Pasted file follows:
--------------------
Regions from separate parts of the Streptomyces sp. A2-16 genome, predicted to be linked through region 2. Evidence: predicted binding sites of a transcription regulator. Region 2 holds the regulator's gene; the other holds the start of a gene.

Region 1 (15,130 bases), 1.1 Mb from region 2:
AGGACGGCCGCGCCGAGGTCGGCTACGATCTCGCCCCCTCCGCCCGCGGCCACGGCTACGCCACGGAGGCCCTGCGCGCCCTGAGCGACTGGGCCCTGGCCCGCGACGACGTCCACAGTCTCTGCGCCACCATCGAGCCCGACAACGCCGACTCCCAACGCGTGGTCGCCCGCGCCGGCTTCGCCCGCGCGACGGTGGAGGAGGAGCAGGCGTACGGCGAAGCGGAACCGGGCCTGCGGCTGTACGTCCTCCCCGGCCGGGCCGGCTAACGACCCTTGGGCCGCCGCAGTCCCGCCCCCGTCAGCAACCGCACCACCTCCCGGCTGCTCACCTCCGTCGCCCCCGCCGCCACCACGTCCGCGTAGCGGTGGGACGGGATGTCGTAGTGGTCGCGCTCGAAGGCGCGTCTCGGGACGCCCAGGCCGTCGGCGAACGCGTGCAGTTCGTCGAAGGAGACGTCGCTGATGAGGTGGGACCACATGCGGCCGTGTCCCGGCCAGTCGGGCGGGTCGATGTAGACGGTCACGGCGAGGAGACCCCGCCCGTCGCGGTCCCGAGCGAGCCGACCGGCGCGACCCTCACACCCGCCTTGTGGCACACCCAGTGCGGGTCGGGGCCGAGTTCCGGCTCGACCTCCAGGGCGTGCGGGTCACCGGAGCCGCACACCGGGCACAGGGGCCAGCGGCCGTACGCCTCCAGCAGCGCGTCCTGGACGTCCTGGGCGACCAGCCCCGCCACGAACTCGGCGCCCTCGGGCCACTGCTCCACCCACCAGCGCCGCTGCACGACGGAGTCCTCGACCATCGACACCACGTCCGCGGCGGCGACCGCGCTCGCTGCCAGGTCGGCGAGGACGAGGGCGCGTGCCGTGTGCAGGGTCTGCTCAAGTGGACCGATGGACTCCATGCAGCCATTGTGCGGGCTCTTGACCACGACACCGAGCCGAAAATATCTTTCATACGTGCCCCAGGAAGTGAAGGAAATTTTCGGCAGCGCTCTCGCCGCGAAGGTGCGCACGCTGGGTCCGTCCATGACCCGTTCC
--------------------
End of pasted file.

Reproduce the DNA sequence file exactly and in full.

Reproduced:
Regions from separate parts of the Streptomyces sp. A2-16 genome, predicted to be linked through region 2. Evidence: predicted binding sites of a transcription regulator. Region 2 holds the regulator's gene; the other holds the start of a gene.

Region 1 (15,130 bases), 1.1 Mb from region 2:
AGGACGGCCGCGCCGAGGTCGGCTACGATCTCGCCCCCTCCGCCCGCGGCCACGGCTACGCCACGGAGGCCCTGCGCGCCCTGAGCGACTGGGCCCTGGCCCGCGACGACGTCCACAGTCTCTGCGCCACCATCGAGCCCGACAACGCCGACTCCCAACGCGTGGTCGCCCGCGCCGGCTTCGCCCGCGCGACGGTGGAGGAGGAGCAGGCGTACGGCGAAGCGGAACCGGGCCTGCGGCTGTACGTCCTCCCCGGCCGGGCCGGCTAACGACCCTTGGGCCGCCGCAGTCCCGCCCCCGTCAGCAACCGCACCACCTCCCGGCTGCTCACCTCCGTCGCCCCCGCCGCCACCACGTCCGCGTAGCGGTGGGACGGGATGTCGTAGTGGTCGCGCTCGAAGGCGCGTCTCGGGACGCCCAGGCCGTCGGCGAACGCGTGCAGTTCGTCGAAGGAGACGTCGCTGATGAGGTGGGACCACATGCGGCCGTGTCCCGGCCAGTCGGGCGGGTCGATGTAGACGGTCACGGCGAGGAGACCCCGCCCGTCGCGGTCCCGAGCGAGCCGACCGGCGCGACCCTCACACCCGCCTTGTGGCACACCCAGTGCGGGTCGGGGCCGAGTTCCGGCTCGACCTCCAGGGCGTGCGGGTCACCGGAGCCGCACACCGGGCACAGGGGCCAGCGGCCGTACGCCTCCAGCAGCGCGTCCTGGACGTCCTGGGCGACCAGCCCCGCCACGAACTCGGCGCCCTCGGGCCACTGCTCCACCCACCAGCGCCGCTGCACGACGGAGTCCTCGACCATCGACACCACGTCCGCGGCGGCGACCGCGCTCGCTGCCAGGTCGGCGAGGACGAGGGCGCGTGCCGTGTGCAGGGTCTGCTCAAGTGGACCGATGGACTCCATGCAGCCATTGTGCGGGCTCTTGACCACGACACCGAGCCGAAAATATCTTTCATACGTGCCCCAGGAAGTGAAGGAAATTTTCGGCAGCGCTCTCGCCGCGAAGGTGCGCACGCTGGGTCCGTCCATGACCCGTTCC